Monday, February 3, 2020

Gathering Parts - Brakes and Levers

As I'm highlighting my various choices of components for my early '80s Specialized Sequoia, so far I've described my choices for wheels and drivetrain components. Today's installment is on brakes.

The Sequoia was designed for "normal reach" brakes - which means those with a range from about 47 - 57 mm. It seemed to me that the perfect choice for keeping consistent with the era was to use vintage SunTour Superbe brakes (mod. 4700). A lot of brand-new Sequoias probably left bike shops with these brakes installed. In my view, these were the first Japanese-made brakes that really rivaled the quality and finish of Campagnolo's brakes in every detail. Up to this point, other Japanese-made brakes, even top-of-the-line ones like Shimano Dura-Ace, were very nice overall, but maybe in some small area, like the quality of some of the smaller parts (like cable adjusters, or the quick release mechanism) would leave something to be desired. These ones really nailed it, and subsequent brakes from SunTour, Dia Compe, and Shimano would actually surpass the best by having not only excellent materials and finish, but lighter and smoother action as well.

As I understand it, these are the second version of the Superbe brakes. The first version having a somewhat "lesser" quick release mechanism - whereas these have a truly deluxe (and smoothly operating) eccentric cam, obviously modeled after the Campagnolo design. The Superbe brakes were made for SunTour by Dia Compe.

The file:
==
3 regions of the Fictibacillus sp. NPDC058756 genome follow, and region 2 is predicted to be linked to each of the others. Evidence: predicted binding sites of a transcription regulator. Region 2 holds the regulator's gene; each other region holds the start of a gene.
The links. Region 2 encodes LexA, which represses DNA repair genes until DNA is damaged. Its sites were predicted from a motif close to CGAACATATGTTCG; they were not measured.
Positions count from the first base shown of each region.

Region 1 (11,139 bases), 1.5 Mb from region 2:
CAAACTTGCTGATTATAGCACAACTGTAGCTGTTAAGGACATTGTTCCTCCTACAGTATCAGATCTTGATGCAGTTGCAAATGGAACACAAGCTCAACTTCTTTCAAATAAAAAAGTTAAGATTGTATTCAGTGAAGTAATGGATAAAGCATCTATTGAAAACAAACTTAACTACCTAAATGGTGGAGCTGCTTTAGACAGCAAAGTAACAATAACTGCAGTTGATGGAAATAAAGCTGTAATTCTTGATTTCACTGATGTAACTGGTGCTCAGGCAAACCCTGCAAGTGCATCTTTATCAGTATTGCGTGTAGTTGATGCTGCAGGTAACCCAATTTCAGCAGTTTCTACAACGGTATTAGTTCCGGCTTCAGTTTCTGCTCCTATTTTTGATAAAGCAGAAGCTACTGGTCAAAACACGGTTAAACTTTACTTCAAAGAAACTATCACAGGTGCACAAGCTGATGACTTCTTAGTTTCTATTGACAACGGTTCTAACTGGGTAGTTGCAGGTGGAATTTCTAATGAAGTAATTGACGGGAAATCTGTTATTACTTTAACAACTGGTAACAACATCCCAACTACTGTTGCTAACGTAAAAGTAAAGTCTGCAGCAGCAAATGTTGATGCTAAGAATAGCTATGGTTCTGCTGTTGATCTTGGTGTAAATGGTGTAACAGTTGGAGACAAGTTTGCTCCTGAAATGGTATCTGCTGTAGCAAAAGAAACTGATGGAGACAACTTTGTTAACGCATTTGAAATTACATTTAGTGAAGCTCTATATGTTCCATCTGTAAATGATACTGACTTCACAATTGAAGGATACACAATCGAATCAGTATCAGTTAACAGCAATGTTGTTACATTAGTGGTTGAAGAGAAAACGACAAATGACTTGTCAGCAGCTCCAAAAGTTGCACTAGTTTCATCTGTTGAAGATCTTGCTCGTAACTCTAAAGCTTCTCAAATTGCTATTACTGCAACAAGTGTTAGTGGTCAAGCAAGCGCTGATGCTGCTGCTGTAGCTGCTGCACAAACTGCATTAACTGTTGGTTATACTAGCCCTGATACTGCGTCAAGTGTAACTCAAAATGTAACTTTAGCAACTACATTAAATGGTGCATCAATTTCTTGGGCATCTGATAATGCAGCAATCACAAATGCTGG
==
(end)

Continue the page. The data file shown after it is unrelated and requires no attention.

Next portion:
It's hard to tell these were ever used. Even the pads look almost new. I may end up replacing the pads, however, as these are likely to be pretty hard by now. I believe Scott-Mathauser makes replacements for these holders, and their "orange" pad material isn't that far off from the original rusty brown color used by SunTour. Something to consider.
For levers, I'm faced with a choice:

These original Superbe non-aero levers are in great shape - except for the fact that they need new hoods. Original SunTour-branded rubber hoods are nearly impossible to find, and I haven't seen reproductions. However, these take the same hoods as the classic Campagnolo Records, and there are some no-name or aftermarket branded hoods that will fit. The ones from Rustines come to mind (available from Velo-Orange, last time I checked). I like the slotted/drilled levers, and these ones are almost completely free of scrapes or blemishes. They would be a good, traditional choice.

Then again, I also have these mid-'80s Dia Compe aero levers that are likewise in excellent condition. Aero levers first started coming into popularity about the same time my Sequoia was built, so they would not be out of place. This pair (AGC 251 - circa '86) are an improvement over the earliest versions of aero levers in that they have a return spring built in for smoother operation. They look great, have a nice shape overall, and the hoods are soft. If I were trying to do some kind of perfect "period correct" restoration, right down to the dates of all the components, I might balk at putting 1986 or '87 levers on a 1982 bike. But it's my bike dammit.
That's all for now. Stay tuned for more. . .

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